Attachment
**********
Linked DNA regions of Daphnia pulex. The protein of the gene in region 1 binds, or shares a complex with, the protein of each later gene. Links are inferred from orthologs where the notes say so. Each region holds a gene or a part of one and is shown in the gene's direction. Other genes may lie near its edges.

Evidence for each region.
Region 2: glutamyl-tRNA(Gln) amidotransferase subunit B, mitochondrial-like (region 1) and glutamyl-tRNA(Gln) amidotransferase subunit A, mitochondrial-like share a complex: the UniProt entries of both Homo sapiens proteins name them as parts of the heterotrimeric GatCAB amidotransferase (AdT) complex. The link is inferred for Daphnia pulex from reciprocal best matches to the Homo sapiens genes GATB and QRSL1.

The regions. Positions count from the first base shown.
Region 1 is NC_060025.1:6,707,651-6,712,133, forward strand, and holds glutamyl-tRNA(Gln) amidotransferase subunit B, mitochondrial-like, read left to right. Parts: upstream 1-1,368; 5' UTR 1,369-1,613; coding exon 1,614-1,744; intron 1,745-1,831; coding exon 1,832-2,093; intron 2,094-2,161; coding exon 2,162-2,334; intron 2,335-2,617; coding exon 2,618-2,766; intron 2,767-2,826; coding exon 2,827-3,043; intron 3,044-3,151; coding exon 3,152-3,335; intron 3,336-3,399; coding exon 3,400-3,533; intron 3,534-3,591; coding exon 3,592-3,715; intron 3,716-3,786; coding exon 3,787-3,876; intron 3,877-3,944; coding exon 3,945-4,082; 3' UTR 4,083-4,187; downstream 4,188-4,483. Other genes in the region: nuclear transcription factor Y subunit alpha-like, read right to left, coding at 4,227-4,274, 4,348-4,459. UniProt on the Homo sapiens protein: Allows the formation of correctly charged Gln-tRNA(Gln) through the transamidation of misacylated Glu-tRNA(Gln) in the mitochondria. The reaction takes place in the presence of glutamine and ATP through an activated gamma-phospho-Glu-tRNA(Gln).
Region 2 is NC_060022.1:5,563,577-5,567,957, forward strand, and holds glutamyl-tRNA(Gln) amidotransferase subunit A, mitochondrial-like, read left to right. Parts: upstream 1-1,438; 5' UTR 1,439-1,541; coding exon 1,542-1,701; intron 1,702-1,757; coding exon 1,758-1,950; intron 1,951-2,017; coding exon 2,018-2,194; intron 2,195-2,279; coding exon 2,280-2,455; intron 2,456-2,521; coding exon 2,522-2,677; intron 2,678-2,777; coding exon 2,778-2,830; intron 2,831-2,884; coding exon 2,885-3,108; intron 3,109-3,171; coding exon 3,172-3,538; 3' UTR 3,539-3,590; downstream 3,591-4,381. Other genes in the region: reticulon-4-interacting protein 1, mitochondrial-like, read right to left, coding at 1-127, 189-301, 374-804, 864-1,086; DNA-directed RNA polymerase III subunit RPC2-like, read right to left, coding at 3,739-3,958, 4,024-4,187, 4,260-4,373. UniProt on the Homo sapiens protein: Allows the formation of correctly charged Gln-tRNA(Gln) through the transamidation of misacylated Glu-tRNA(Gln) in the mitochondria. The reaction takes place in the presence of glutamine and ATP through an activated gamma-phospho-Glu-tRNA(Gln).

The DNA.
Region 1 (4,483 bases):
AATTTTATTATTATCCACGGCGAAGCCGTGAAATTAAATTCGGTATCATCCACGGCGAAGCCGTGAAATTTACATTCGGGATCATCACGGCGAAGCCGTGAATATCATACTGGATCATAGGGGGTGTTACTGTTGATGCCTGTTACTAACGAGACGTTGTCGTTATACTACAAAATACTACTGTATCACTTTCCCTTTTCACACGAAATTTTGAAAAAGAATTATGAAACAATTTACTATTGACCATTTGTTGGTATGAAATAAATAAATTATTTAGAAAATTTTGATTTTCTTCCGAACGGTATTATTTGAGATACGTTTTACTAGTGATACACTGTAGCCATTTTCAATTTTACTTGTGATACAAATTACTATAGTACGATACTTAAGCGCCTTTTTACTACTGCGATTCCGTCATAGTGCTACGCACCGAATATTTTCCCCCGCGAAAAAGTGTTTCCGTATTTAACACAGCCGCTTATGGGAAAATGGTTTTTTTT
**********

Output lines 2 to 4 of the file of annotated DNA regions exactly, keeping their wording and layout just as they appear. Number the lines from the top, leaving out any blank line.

Evidence for each region.
Region 2: glutamyl-tRNA(Gln) amidotransferase subunit B, mitochondrial-like (region 1) and glutamyl-tRNA(Gln) amidotransferase subunit A, mitochondrial-like share a complex: the UniProt entries of both Homo sapiens proteins name them as parts of the heterotrimeric GatCAB amidotransferase (AdT) complex. The link is inferred for Daphnia pulex from reciprocal best matches to the Homo sapiens genes GATB and QRSL1.

The regions. Positions count from the first base shown.